5 Things To Know Before Starting Counselling

Posted on 20 February 2021,   0 Comments

Before starting counselling it’s important to know you’ve got to be ready to start talking and open to trusting someone with your thoughts and feelings. Figure out what you want and what you need from counselling. You can chat this over with someone you trust. You can write down a list of issues you’re having, ways that you’re feeling, and who you might feel comfortable talking to. This is a great starting point but try and keep an open mind throughout the process of finding someone to speak to.

NB. Counsellors are professionals who are trained to help you, and support you. They do not prescribe you medication or diagnose you. They provide a safe space to listen to you express yourself and can help you manage your thoughts and feelings in a better way.

Options for Finding a Counsellor

  • Speak to your GP
  • Speak to someone at your school/ college/ university/ workplace
  • Google “local and national charities who provide free counselling services near me”
  • Speak to friends and family for recommendations
  • Check out helplines or online counselling services. A good one to try out is Hub Of Hope. You type in your location and it’ll search for places nearby that you can access counselling and support from. We’ve also just found out about Breathe based in Cardiff (who even have sessions with trainee counsellors for a £5 a session! A reasonable price indeed!) There’s more than likely to be something similar in your area!
  • Google “counselling directory [insert the town or county where you live]”. This is good for if you can afford to pay for private sessions. It shows you a list of people near you, a bit about them, what areas they specialise in and what type of therapy they offer and how to contact them. Some councillors on here also have discounted sessions or low income therapy deals that can be worked out- just takes a bit of scrolling to spot them!

It’s important for us to say that there’s lots of counselling services that can accommodate any needs you might have. These could be to do with language, accessibility for disabilities or focused on helping specific demographics. 

Whoever you speak to, make sure they are qualified before starting counselling! And be prepared that you may be put on a waiting list. If you are, remember to keep talking to people you trust when you’re feeling down. There are helplines you can contact who can listen to you in the meantime if you’re in a really bad place. Check out hatw.co.uk for some links to numbers, websites and messaging services you can try out.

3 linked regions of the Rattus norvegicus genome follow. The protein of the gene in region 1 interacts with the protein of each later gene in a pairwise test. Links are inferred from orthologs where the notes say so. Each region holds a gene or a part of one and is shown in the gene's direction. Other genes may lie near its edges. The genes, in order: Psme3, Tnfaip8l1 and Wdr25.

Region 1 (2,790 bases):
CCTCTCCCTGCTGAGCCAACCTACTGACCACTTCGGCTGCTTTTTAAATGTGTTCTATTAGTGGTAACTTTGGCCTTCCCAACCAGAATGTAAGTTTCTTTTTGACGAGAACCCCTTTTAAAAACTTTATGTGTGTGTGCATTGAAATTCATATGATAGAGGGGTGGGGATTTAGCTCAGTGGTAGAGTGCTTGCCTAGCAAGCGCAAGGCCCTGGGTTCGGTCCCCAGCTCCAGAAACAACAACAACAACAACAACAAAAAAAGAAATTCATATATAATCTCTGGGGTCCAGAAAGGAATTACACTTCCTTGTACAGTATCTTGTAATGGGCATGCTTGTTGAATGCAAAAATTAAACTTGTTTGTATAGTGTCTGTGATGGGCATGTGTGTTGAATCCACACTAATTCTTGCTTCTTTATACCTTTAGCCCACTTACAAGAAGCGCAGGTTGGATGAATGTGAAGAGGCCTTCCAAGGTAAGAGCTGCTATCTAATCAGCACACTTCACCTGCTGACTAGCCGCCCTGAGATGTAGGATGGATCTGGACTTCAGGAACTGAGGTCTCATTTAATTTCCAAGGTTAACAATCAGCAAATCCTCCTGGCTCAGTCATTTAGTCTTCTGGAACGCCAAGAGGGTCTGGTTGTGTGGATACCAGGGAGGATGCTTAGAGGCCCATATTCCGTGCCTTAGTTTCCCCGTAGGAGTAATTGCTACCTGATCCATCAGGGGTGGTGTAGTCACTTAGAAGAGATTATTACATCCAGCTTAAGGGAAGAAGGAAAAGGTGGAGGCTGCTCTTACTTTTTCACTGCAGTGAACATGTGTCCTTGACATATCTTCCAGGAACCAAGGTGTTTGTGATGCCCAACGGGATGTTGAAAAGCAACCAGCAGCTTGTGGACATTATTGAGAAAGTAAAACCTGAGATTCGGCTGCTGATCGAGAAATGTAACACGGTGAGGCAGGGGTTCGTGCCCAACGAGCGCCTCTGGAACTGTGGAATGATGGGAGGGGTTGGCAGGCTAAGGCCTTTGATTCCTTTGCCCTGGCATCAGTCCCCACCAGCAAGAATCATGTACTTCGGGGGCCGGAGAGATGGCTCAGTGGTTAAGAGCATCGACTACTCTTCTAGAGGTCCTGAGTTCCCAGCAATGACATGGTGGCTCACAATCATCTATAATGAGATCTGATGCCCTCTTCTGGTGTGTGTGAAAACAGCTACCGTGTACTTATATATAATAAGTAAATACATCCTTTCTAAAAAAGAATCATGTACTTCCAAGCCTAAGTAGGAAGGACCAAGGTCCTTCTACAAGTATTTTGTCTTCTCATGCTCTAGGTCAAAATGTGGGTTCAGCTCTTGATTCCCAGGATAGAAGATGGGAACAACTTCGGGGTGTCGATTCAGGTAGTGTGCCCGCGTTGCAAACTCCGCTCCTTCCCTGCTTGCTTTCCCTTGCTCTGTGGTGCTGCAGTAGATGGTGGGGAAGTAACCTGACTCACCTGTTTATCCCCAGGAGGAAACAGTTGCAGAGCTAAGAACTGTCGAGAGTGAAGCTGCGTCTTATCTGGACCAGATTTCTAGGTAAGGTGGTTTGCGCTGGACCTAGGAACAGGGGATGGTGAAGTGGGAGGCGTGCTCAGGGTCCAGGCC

In some situations if you’re in a really desperate place, a doctor can help speed up your referral. So always be honest and communicate what you can regarding the severity of your feelings, and how safe you are right now. Are you a danger to yourself or others? Let someone know this if you feel like you are.

Some Advice Before Starting Counselling! 

Counsellors can help with lot’s of different things. It could be short term support to help you with day to day issues or something more specific! It could be long term talking therapy to help you deal with traumas you feel ready to talk about. There are no rules- you can talk about anything in your session. Whatever is on your mind, be it big issues or even stuff you consider trivial! You don’t have to be at your wits end to access counselling of any kind.You don’t even have to be struggling with your mental health. It can be super useful for people who are happy and healthy. It’s even useful if you’re dealing with things like work stress, or if you’re generally happy but dealing with a bereavement right now. Or with an issue affecting your life. It’s always better to be proactive and check in with yourself from time to time 

Prepare yourself! Think about what you want to get out of your sessions before starting counselling. Think about what sort of things you might want to talk about. It helps to jot them down on your phone or on some paper so you’re getting the most out of your time. 

 Know that the first person you speak to might not be the best fit for you. Give them a chance of course, but it’s OK if it’s not working out. Don’t let it put you off. There’s many different types of therapy, and lot’s of different styles and techniques. So there’s always a different version of counselling or type of person to talk till you find what you’re looking for. You have to build up trust with your counsellor. If you’re not feeling 100% comfortable with your therapist- find out if you can see another one. Try and get the most from YOUR experience. Just try not to shut down and write it off if it’s not the right fit the first time around.

 Be as honest as you can be. You don’t have to tell them everything about yourself from the very first session though. It can be tough but they are trained to be patient with you and help put you at ease. Express however much you feel comfortable saying. Bear in mind you might have a limited amount of sessions though. The more info you give your counsellor, the more they will be able to guide and help you!

 There might not be a lightbulb moment every week and you might not feel 100% amazing or ‘better’ after each session. Sometimes counselling can really ruffle your feathers! Therapy is a journey. It’s not a straight line, it’s a squiggle that you need to untangle. It can take time so go easy on yourself. Try and pick up on the things you talk about, really think about them in your time between sessions, make notes, track how you’re feeling and reacting to things. Try to do any homework they set! Communicate with your counsellor and remember this is a positive step towards knowing yourself better and helping yourself more. 

You have to put the work in. But it can be really beneficial when you do.


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